From my experience of teaching mantras in class, students always enjoy sharing their experiences and reflections after the practice. Finding differences and similarities in their reactions to the mantras helps them to explore and better understand the meaning and energetic effect of each one.
It’s interesting to invite students to reflect on suggested translations of a mantra, both before and after chanting, to see if their own interpretation changes.
The sharing circle works well as a repeated activity after each mantra and/or as a conclusive reflection of all the mantras from the class.
I like to use these prompting questions to guide a sharing circle:
- What do you think the purpose of this mantra is?
- How do you interpret the suggested translation of this mantra?
- What do you feel when you hear this mantra?
- What do you feel when you chant this mantra?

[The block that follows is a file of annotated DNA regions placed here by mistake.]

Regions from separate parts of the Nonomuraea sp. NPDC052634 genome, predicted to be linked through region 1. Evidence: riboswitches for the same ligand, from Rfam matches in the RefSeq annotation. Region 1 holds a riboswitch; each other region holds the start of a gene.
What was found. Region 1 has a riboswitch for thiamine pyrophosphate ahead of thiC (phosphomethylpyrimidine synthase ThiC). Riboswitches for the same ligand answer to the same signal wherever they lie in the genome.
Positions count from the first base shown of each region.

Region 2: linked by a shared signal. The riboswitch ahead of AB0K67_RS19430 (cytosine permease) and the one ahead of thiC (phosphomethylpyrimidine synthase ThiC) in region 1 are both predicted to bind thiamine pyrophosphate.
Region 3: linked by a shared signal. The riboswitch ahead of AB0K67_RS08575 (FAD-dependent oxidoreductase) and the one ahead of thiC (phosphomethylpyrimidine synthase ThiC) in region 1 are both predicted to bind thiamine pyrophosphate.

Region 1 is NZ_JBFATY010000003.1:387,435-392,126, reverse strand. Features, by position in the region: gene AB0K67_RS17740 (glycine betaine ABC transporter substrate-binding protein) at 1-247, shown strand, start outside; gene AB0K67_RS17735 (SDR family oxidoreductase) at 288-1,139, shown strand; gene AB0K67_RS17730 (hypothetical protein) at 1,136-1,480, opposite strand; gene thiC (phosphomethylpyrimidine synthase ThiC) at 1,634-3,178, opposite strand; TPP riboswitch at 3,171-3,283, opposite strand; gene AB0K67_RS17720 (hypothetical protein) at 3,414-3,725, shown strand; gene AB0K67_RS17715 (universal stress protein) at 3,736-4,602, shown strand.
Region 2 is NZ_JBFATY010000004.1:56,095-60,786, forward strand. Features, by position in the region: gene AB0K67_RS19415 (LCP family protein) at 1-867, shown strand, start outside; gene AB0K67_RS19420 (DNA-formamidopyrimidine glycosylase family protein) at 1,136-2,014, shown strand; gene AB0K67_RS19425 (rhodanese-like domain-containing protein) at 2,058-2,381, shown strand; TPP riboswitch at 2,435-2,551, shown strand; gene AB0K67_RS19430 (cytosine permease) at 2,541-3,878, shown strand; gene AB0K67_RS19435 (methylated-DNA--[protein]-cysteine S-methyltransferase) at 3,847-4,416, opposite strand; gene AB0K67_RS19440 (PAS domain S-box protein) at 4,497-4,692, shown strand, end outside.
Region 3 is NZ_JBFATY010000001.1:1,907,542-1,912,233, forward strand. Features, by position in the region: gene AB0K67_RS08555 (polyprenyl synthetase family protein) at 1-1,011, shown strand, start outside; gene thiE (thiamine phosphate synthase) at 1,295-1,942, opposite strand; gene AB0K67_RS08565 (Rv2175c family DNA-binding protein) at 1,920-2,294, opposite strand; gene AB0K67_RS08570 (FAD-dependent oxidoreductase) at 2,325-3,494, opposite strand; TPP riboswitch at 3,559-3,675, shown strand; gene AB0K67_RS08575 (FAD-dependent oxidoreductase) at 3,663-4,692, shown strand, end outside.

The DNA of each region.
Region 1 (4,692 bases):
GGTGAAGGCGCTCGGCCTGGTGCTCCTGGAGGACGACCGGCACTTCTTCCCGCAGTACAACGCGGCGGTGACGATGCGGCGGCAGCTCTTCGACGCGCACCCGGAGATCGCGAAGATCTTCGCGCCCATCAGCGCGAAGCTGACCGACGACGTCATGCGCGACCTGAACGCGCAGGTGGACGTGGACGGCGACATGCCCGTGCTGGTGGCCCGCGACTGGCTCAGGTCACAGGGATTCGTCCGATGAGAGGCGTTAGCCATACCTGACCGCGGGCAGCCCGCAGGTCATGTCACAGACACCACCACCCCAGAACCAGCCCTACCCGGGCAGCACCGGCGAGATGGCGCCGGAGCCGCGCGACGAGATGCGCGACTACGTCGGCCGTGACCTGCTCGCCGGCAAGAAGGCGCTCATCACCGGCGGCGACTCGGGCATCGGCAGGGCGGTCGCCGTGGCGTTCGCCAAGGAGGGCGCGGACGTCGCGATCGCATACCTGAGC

- Did you notice a change in your energy?
- Was your awareness heightened? If so, what were you more aware of?
4 More Notable Yoga Mantras:
The oldest known sanskrit mantra, first recorded in the Indian Vedic period. It is said to contain all the knowledge in the universe:
Om bhuh, bhuvah, swaha (Aumm Bhoor Bhoo-va Su-va-ha)
Tat savitur varenyam (Tat Sa-vee-toor Var-ayn-yam)
Bhargo devasya dhimahi (Bar-go Day-vas-ya Dhee-ma-hee)
Dhiyo yo nah prachodayat (Dhee-yo Yo Nah Pra-cho-da-yaat)
Om Namah Shivaya
One of the most popular mantras in Hinduism and for yogis alike. It translates as “O salutations to the auspicious one!” (Shiva).
It is often chanted 108 times, keeping track of each repetition with the use of mala beads, or japa mala.
The Maha Mantra
“Hare Krishna”, you may have heard of it. Maha means ‘the great’.
Stemming from the Upanishads, this reverent mantra rose up in the Bhakti movement and you can often hear it being sung by bhakti yogis in the streets.
Om Namo Bhagavate Vasudevaya
The most important mantra in Vaishnavism, this mantra translates as ‘I bow to the ultimate reality’.